Neil Armstrong, the first man to walk on the moon, has died at the age of 82. His family broke the news that the astronaut, who had undergone heart bypass surgery earlier this month, passed away today, Saturday, August 25, 2012. According to his family, Armstrong died from post-surgery complications.
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The promise of a self-aware robot is almost a reality. Justin Hart and Brian Scassellati, PhD students from Yale University, are working on software to help robots recognize themselves in mirrors.
The robot is named Nico, and the pair are in the final stages of software recognition development. At the moment, Nico can only recognize its arm in a mirror, but Hart and Scassellati are optimistic that their robot will be ready for the final full “mirror test.” The final test is to mark Nico’s face with an odorless, non-tactile dye, place Nico in front of a mirror, and observe if it notices the dye.
The mirror test was developed in 1970 to see if certain animals were intelligent. To date, only a few non-human species have successfully passed this test, including some primates, elephants, and dolphins. Not even human babies can pass this test until they are 18 months old.
Hart and Scassellati plan to “teach” the robot to recognize its torso and head, along with shapes, colors, and textures. Hart said in an interview, “What excites me is that the robot has learned a model of itself, and is using it to interpret information from the mirror.”
In 2007, robots were developed to imitate movements and tasks in a mirror by classifying pixels of itself and other robots. Nico is different from these robots because it recognizes appearance and not motion, which is why having Nico pass the mirror test is so crucial to their research. Hart closed by saying, “This is an important step but it is not the endgame of artificial intelligence, it is just a step along the way.”
Hopefully Hart and Scassellati will also teach Nico about Isaac Asimov’s Three Laws of Robotics…
Babylon 5 creator J. Michael Straczynski is returning to television, partnering with Will Smith’s Overbrook Entertainment and Georgeville Television to create a new pandemic thriller drama for ABC. JMS has been keeping busy in recent years, working on the screenplays for Thor, Underworld: Awakening, and the Academy Award-nominated Changeling. Assuming the unnamed drama gets picked up, this will be one of Joe’s first gigs on a TV series since he ran Showtime’s Jeremiah.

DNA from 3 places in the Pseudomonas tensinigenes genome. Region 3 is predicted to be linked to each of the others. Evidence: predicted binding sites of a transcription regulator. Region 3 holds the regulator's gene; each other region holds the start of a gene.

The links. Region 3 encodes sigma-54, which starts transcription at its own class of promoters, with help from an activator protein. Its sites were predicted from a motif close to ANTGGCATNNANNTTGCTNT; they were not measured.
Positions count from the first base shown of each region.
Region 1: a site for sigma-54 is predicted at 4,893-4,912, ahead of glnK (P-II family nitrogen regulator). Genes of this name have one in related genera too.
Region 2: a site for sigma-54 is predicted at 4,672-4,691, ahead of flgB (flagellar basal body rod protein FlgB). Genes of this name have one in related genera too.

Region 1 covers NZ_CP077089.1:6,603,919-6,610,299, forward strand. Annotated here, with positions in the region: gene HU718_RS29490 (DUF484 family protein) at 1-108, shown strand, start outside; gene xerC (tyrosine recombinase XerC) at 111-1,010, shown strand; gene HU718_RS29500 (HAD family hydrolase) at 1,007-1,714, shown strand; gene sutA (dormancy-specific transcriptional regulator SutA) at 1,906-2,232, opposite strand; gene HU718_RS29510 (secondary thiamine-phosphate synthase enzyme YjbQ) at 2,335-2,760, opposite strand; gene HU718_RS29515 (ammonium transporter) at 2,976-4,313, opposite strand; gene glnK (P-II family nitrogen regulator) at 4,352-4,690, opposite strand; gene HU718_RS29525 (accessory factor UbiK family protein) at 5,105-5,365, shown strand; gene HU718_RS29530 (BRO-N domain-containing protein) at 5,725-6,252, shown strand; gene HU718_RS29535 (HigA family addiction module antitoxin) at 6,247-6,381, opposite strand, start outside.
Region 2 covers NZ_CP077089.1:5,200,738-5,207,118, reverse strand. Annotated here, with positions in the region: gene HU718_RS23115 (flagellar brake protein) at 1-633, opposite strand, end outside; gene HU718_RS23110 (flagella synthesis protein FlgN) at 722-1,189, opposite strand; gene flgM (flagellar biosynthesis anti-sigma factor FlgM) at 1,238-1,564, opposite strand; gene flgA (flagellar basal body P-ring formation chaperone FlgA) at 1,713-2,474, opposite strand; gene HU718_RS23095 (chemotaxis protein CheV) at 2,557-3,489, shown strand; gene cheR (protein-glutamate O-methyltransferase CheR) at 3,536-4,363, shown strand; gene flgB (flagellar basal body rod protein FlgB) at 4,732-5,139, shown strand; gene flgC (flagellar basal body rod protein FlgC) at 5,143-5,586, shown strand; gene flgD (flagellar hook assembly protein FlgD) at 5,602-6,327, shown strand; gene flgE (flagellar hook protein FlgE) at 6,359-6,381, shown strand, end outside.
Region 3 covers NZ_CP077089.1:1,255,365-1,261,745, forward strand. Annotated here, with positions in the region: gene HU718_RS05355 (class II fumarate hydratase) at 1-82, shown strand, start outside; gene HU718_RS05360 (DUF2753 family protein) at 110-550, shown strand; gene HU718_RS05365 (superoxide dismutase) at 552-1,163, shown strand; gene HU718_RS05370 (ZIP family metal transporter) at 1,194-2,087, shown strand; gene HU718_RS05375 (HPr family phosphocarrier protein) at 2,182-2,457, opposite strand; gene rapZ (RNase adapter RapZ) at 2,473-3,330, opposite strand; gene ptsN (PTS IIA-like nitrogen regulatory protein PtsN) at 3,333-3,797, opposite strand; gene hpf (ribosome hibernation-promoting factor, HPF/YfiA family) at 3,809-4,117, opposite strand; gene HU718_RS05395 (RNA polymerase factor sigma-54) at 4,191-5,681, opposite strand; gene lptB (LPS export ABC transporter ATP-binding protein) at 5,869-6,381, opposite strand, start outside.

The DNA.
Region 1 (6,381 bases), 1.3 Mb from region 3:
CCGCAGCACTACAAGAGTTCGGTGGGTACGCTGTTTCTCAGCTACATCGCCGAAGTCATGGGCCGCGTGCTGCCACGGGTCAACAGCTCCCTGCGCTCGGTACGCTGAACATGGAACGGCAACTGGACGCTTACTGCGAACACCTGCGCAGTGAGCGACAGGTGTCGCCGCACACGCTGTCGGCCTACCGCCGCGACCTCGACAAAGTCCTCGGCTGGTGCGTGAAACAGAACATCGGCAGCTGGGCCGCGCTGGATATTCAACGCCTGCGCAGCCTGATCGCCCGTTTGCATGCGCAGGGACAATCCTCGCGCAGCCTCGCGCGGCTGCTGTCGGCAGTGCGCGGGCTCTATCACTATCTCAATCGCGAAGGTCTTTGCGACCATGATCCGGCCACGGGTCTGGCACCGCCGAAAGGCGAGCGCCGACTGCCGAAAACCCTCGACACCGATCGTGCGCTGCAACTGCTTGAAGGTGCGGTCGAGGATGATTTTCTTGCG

There aren’t many details at this point, with Deadline merely describing the show as a “high-octane pandemic thriller that combines closed-ended procedural and serialized elements.” I’m guessing that’s TV speak for “it’ll have self-contained episodes, but also an ongoing arc of some sort.” Straczynski knows from serialization, having shepherded Babylon 5 through five seasons while hewing – more or less – to a pre-planned arc.
A few more possible details can be gleaned from the show’s entry on IMDb Pro. Listed under the title Epidemic, the is said to follow “a group of virus hunters working for the Center for Disease Control in Atlanta as they track epidemics around the world.”
Legos are great, Stargate is great, and now these two great tastes can finally taste great together. Sort of. There is in fact now a set of stackable building blocks with various Stargate themes, but it just so happens that they’re not technically Lego brand. A toy company called Best-Block, which makes a version of Lego-style bricks, has the official Stargate license and has been manufacturing a variety of different sets.
The Stargate SG-1 Earth set alone contains 900 pieces and only retails for around forty bucks. There’s also Stargate Atlantis Daedelus (230 pieces), Stargate SG-1 Death Glider Attack (250 pieces, including Anubis, a death glider, and a tower), and Jaffa Vs. SG-1 (750 pieces) sets.
On the front of the Best-Block boxes they say, “works with other brands,” and they look like you’ll be able to integrate your actual Legos into the mix. You can mount your Sphinx and pyramid models and let all your other little Lego dudes get in on the action. Imagine what you could do if you bring out your Star Wars, Lord of the Rings, and Harry Potter collections. Think of the nerdy crossover possibilities.
From the look of things, the Stargate Best-Blocks only seem to be available via the Sears Canada website, which apparently won’t deliver to the U.S.. Doesn’t that whole set of circumstances seem a little strange? I’ll bet you could track them down if you dedicate yourself to the search. Surely you’ll be able to find them on eBay, or through some vendor on Amazon, before too long.
Lando Calrissian is one smooth-talking bastard. With a sharp delivery, impeccable style, a definite gift for persuasion, and flexible scruples, it isn’t hard to imagine him as the kind of ambulance-chasing lawyer you usually see in late-night commercials on basic cable. Check out this fan video that visualizes this exact scenario.
There’s a cool little science fiction flick called Robot & Frank currently in limited release around the country. “Frank” is Frank Langella, a retired jewel thief who receives a robotic butler as a gift from his son. While the well-meaning son is just trying to make his father’s twilight years easier, Frank has other ideas for the ‘bot. He decides to pull one last heist, with the robot as his partner.
We picked Robot & Frank as our science fiction pick of the week, and it got us thinking. What if you didn’t stop with just one robot assistant? What if you decided to take a page from Ocean’s 11‘s Danny Ocean and form an entire team of artificial criminal badasses to, say, rob a casino? The only question is, who should we recruit for “Asimov’s Eleven?”
Bender Bending Rodriguez (Futurama)